For the mare again, I'd forget the saddle all together right now. She should learn to be caught, haltered and lead first. Once thats settled start sacking her out. Start with a washcloth! Take the washcloth and rub everywhere, her belly, udders, legs, hocks, butt, back, chest, head, let it drop next to her and behind her. Move on to a bigger towel. Then a cotton lead rope. Then a hard rope. When you're to the point of a rope she should accept a light tapping on her back/butt/belly and allow the cotton rope between and around her legs. When she accepts this, introduce a saddle pad. Saddle pad on, off, on, off, on, off, slide it up her neck, down her butt and slide it off the other side of her body letting it fall. When she accepts this introduce a saddle. With a horse like you're describing I'd think the halter over the eyes and wash cloth light sacking out would be a good week worth of things for you to work it, don't rush anything.

If shes all together afraid of a saddle set a saddle on a stand in her paddock and let her live with it. Take time to observe how SHE needs to deal with it, how does she come up to it? What are her reactions? What makes her feel comfortable.

Lastly with the mare as you've described her it is less of a she has to respect you issue and more of "she just doesn't know much about people" so I don't suggest starting with circles/backing/leading etc. Although she will need to do this, from what you've said I feel that would make her less likely to come up to you. Especially if she does feel uncomfortable about a halter coming at her eyes or over her ears and need a good general desensitizing.

As for the gelding and his separation anxiety take him for walks! Get him into a rhythm. Every day at noon take him with the same halter and lead, down the same path, at the same speed. Then home again. Make sure he is walking behind you on a loose lead (spin you "tail" aka rope in front of his nose if he gets to speedy) ask him to follow you so he can get the sense that people offer rhythm like other horses do. Horses follow the same herd leader to the same pile of hay at the same time everyday. Ask him to come with you even ten feet farther each day. Day one, walk 20' out of the barn and back, put him away. Day two, walk 35' out of the barn and then back, etc... Next month he should be following you down the drive way and down the road then back because "thats what we do every day at noon". With him, sacking out can't hurt either even though he accepts the tack. In addition focus on any space issues or ground manner issues he may have. I have a feeling his rearing had to do with being buddy sour and all of the "move you hind quarters" in the world will not fix this :)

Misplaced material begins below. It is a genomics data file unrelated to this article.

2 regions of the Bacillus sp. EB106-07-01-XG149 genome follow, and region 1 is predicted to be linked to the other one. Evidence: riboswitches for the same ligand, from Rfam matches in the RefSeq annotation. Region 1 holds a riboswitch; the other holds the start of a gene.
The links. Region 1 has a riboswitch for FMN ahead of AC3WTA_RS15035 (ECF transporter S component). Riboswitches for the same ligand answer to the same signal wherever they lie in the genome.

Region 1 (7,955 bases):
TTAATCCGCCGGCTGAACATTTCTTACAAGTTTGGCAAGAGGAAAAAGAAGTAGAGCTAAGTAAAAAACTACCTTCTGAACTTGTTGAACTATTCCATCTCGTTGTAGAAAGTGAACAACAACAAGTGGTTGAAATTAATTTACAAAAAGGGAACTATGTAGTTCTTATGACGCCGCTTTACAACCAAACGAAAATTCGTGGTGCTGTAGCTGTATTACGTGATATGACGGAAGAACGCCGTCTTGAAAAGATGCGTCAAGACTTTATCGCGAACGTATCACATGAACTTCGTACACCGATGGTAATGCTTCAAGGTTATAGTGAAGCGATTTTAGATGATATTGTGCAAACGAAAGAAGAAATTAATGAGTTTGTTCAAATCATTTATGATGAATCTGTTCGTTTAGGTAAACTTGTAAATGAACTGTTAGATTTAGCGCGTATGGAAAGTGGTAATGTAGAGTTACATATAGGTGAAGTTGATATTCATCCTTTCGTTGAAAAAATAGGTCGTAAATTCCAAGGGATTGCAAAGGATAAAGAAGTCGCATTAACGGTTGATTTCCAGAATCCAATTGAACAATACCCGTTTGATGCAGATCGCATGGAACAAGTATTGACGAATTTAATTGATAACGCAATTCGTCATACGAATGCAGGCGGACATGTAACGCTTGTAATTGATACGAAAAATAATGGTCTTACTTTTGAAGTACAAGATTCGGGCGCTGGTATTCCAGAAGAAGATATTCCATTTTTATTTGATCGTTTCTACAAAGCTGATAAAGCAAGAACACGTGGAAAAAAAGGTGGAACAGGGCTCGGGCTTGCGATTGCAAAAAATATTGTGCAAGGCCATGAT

Last edited by New_image; 05-02-2011 at 09:36 PM.
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post #5 of 6 Old 05-02-2011, 09:41 PM
Join Date: Aug 2009
Location: Ohio
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Having a trainer work with you and the horses for a few sessions at the least will greatly improve your understanding of why they react like they do and what to do when they pull stunts. With regard to the halter, if you're going to leave it on full time, use a breakaway halter so it reduces the risk of injury in the pasture. They're both gorgeous; I'd love to see more pictures of them!
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post #6 of 6 Old 05-02-2011, 10:50 PM
Join Date: May 2009
Location: CO
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I wholeheartedly agree with the need to find someone to work with you one on one with these two; they will likely come around quite quickly if someone who knows exactly what they are doing can put some time into them.

"The ideal horseman has the courage of a lion, the patience of a saint, and the hands of a woman..."